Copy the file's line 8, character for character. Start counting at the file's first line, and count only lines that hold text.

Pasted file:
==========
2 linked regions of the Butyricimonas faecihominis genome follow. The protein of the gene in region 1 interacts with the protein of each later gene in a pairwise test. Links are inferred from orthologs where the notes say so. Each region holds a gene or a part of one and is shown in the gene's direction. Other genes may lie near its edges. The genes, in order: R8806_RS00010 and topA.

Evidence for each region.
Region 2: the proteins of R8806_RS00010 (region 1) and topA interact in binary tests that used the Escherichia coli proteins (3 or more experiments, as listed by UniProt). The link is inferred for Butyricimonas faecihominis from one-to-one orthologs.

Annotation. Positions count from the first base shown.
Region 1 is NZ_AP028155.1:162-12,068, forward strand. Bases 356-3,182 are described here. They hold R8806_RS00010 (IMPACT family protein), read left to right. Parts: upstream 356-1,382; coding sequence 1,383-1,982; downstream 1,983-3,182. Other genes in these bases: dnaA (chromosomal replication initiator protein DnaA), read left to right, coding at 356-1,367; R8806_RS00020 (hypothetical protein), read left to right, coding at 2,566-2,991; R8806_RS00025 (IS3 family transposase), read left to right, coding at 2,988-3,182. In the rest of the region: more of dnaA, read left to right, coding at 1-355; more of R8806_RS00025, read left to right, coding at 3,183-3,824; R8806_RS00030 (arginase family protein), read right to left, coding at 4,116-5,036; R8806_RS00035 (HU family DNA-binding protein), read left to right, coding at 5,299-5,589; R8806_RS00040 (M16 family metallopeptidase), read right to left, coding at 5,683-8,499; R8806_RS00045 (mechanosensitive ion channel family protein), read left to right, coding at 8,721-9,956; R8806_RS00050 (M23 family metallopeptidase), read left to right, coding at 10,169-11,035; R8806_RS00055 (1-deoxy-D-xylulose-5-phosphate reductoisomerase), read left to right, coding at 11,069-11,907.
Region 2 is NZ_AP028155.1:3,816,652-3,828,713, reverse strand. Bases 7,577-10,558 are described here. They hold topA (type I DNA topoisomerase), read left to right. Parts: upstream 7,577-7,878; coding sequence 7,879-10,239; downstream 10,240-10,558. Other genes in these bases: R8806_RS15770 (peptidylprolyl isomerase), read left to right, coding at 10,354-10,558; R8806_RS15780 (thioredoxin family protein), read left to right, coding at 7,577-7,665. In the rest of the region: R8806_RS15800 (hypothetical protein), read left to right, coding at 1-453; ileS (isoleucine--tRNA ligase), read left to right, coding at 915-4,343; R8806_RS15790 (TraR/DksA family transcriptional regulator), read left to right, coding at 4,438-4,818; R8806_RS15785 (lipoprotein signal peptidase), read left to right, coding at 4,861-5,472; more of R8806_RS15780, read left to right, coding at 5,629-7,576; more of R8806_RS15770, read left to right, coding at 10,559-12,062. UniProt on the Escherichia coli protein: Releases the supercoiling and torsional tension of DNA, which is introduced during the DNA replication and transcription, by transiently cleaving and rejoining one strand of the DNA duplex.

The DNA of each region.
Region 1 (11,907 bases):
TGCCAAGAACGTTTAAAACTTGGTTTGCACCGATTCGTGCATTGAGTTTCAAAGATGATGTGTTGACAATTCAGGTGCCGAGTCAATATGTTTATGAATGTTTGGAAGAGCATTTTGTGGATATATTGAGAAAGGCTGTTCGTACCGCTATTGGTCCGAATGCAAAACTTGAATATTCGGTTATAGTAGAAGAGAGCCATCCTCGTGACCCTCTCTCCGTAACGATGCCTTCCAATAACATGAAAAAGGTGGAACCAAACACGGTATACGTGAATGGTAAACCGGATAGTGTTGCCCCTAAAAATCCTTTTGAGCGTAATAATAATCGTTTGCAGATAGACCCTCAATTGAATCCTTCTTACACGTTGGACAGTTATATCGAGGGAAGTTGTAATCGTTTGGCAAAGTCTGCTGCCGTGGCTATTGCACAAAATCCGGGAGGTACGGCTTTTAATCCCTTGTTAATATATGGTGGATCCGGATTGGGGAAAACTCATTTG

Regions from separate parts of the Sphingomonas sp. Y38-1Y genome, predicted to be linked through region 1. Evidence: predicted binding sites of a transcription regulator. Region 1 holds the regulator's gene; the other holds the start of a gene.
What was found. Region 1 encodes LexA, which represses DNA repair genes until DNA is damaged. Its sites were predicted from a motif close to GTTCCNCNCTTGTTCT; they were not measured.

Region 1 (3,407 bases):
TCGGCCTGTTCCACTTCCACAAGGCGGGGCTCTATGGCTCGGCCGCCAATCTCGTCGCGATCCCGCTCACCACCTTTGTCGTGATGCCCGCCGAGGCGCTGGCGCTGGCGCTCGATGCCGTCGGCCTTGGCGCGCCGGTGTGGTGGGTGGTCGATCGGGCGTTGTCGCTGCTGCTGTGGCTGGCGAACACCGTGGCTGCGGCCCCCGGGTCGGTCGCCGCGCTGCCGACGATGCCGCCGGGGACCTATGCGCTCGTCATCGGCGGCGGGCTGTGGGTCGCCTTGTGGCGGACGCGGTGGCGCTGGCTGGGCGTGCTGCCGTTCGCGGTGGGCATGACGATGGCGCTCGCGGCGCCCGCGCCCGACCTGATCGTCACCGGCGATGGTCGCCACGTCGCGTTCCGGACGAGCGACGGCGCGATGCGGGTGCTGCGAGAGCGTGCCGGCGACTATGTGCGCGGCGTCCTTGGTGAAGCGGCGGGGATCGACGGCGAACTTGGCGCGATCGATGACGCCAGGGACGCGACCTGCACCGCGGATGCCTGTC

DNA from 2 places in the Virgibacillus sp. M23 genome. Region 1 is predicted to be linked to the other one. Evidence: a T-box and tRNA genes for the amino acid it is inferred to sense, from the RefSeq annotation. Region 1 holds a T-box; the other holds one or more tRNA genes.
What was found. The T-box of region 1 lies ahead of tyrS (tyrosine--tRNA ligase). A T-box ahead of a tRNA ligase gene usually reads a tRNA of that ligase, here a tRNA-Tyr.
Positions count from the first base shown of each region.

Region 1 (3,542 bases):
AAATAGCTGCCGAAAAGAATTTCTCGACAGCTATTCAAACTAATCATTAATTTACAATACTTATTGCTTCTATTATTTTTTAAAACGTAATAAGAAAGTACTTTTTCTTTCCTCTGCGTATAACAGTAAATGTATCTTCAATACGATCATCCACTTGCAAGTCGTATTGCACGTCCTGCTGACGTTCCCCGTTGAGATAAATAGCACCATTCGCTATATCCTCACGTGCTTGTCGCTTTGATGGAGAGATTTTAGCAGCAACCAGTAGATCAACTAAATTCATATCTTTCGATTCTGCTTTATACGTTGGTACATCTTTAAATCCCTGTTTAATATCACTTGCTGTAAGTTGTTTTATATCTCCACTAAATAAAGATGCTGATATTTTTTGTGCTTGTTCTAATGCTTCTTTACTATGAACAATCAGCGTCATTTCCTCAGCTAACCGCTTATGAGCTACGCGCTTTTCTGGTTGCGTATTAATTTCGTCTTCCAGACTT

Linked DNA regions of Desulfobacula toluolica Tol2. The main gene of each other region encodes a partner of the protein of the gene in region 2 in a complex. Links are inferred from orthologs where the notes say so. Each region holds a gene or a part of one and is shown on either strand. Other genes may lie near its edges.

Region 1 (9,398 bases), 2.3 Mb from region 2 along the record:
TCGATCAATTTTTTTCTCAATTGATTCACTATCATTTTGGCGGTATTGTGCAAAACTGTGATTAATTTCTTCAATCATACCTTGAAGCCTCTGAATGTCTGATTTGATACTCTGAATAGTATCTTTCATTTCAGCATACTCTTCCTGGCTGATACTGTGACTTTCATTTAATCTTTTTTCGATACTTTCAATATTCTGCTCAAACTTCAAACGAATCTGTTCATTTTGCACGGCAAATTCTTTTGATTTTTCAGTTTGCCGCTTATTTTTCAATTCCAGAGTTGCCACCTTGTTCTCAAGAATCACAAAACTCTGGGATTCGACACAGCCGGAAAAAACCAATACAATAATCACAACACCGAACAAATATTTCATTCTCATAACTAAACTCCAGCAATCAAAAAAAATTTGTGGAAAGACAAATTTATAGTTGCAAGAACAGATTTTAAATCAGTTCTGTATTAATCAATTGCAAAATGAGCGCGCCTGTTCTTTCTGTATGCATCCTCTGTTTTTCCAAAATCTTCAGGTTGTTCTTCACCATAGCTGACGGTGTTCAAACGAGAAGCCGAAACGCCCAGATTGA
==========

Region 1 (11,907 bases):